“Before I studied the art, a punch to me was just like a punch, a kick just like a kick. After I learned the art, a punch was no longer a punch, a kick no longer a kick. Now that I’ve understood the art, a punch is just like a punch, a kick just like a kick. The height of cultivation is really nothing special. It is merely simplicity; the ability to express the utmost with the minimum.”

Because one of the greatest mistakes we make is when we fall down, we stay down.

But results don’t happen that way.

You can’t expect perfection.

Instead, results follow the same path as driving straight from A to B – you’ve got to continually make minor adjustments on the wheel to stay the course and you can’t just lock the wheel in one place because if you do, you’ll end up in a ditch.

You feeling me?

I hope so.

Either way, that was a damn good Americano.


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5 years ago

Hi Eric, I believe walking the talk comes first, unless you have experienced that firsthand how can others understand if they don’t see
someone living what they say. I try to get my priorities in order, for me
I put my faith in Lord first give the day over to him, husband next, my
family, me and greet the day as it comes with thankfulness whatever it brings, not always easy but helps me to know I have done the best I can
that is all that matters, hopefully if I have helped others to live and love life and each other, hopefully by what they see in me as an example, it is a good thing. Just be yourself and enjoy what you do, the rest will fall into place. Keep up the good work Leona

5 years ago

I needed this. Thank you so much for sharing your thoughts and your direction. Appreciate it!

5 years ago

A quick question, regarding HFS program,
Can you do the splits? If so, did the program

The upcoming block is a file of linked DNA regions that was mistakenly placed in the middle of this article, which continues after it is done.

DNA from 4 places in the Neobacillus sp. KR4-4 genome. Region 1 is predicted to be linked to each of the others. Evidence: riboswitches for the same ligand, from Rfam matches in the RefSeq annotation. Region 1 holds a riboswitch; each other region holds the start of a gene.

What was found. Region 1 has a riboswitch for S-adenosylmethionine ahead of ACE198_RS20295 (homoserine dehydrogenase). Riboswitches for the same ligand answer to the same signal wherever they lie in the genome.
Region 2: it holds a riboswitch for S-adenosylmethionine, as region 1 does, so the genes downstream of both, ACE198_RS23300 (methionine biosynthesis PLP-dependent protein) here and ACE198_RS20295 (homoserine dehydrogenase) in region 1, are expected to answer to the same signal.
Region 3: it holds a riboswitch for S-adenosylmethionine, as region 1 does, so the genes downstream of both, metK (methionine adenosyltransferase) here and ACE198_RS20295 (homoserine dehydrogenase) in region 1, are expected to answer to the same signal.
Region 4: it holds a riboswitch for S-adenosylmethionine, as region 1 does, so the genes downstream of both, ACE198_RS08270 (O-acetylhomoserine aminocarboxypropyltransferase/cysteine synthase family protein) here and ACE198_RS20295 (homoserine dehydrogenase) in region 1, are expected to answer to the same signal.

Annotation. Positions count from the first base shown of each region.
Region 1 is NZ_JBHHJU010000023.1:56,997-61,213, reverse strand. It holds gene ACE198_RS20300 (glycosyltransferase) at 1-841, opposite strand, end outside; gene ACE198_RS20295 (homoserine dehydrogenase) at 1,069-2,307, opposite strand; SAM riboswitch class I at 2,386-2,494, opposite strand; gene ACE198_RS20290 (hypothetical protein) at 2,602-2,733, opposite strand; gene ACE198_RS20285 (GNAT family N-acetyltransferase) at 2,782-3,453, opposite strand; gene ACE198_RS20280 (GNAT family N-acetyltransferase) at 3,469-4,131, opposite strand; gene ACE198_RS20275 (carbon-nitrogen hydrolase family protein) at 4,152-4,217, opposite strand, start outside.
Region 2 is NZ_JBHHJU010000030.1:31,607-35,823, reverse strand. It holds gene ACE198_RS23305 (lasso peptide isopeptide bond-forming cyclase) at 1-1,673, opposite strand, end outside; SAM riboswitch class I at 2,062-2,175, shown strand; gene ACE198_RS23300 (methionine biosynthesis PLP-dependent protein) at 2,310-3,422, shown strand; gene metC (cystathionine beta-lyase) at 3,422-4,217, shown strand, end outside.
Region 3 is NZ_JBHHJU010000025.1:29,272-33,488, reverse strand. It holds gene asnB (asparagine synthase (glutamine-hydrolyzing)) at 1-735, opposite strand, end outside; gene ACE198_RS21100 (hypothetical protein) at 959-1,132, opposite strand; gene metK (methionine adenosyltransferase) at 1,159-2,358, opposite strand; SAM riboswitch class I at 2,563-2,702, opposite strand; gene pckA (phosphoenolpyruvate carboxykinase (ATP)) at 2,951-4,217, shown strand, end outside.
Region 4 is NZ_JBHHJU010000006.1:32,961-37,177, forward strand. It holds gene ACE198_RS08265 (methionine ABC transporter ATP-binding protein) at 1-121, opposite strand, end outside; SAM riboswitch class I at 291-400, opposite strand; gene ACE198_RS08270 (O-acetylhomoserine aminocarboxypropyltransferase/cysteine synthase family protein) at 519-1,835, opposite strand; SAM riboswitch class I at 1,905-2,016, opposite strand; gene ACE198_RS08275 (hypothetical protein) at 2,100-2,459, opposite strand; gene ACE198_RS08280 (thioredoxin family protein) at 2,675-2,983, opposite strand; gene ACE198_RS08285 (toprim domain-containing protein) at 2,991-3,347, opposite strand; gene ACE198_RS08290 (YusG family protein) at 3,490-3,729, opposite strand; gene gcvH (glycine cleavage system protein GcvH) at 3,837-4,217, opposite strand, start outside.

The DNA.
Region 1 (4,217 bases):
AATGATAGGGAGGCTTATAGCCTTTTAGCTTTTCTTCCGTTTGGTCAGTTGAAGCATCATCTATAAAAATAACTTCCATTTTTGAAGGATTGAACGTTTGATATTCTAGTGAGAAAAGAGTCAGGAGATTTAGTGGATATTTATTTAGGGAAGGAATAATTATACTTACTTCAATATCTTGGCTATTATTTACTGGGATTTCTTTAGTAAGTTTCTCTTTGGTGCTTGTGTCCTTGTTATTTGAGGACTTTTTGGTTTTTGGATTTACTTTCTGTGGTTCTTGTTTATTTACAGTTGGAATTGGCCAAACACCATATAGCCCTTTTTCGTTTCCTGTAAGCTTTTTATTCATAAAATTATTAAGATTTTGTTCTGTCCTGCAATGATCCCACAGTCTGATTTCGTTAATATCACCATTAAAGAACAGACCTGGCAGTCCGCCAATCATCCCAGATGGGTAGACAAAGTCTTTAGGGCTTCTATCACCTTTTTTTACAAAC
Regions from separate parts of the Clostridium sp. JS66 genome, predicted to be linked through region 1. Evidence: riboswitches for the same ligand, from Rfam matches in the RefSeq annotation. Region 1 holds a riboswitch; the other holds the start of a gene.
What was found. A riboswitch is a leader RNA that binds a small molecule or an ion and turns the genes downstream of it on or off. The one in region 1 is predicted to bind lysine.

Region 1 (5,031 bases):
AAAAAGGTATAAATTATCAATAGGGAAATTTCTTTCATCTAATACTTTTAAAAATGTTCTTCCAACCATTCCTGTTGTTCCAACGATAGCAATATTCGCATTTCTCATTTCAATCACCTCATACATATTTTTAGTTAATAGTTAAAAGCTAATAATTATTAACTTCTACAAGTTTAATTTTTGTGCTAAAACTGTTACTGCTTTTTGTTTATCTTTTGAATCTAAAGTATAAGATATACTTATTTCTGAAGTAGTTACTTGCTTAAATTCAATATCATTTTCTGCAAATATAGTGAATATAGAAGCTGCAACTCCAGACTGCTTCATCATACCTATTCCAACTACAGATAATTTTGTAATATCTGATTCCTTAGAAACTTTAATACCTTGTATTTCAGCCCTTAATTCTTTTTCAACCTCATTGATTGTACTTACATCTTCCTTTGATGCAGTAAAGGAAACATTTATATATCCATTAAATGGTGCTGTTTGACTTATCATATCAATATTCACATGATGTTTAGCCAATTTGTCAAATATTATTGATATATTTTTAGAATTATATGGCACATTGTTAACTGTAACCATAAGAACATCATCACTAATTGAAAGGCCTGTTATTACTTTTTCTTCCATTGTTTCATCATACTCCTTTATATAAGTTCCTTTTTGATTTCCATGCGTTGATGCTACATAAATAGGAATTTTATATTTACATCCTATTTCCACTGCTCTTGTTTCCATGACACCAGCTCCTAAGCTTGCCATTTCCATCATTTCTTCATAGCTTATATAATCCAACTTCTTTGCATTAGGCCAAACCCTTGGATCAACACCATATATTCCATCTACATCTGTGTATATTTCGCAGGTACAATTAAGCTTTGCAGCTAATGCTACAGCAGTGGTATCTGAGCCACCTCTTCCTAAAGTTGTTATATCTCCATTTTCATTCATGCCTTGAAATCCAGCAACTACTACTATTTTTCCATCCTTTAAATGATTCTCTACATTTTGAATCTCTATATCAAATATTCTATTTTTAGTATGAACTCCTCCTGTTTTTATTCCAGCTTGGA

you designed serve as the core reason for being
able to do the splits ?

5 years ago

Thanks for sharing this. Goes well with me reading/listening to you talking about matching up nutrition with your core beliefs. Bringing it all together and being reminded about this is good.

I’m really sick of those motivational one liners and seem to associate them with crossfit for some reason.

And now that song is in my head, fantastic!… But it could be worse 😀

Christy May
Christy May
5 years ago

My husband sent me your article this morning. Four years ago I would have read it over a steaming Americano….sighhh…today it was a green juice and a bowl of buckwheat. I have been a trainer, life coach, nutrition counselor for years now, and I am not in the best shape of my life anymore. Unfortunately, the best shape of my life tried to kill me because of my lack of balance. But, I am in excellent, sustainable shape and healthier and happier than I have ever been. After I nearly died at 34, I sat down on the front lawn of the hospital, in my hospital gown, with my IV tower, and re-evaluated (meditated on) every aspect of my life….every day for weeks For the first time ever I went through my fitness, diet, relationships, work, etc…very honestly. I asked myself the tough questions like if what I was doing,… Read more »

5 years ago

I agree. Goy no problem with the WO, just keep falling off the nutrition wagon. But I keep getting back on it & try every day to eat better than the last. Also allowing myself one free meal a week.
Thanks for sharing.

5 years ago

I’m only half way through my cup of Joe this morning, so can’t comment anything too witty. However, just wanted to let you know how much I enjoy your commentaries and helpful tips in my inbox. As a person always striving to be fit, but injuring myself several times over the years, I see how easy it can be to sideline yourself for too long or quit all together; just plain making excuses.It IS totally about priorities and what’s important to the individual. I like the Tubthumping song – think I’ll keep it running in my head as I strive to come back from my latest setback. 🙂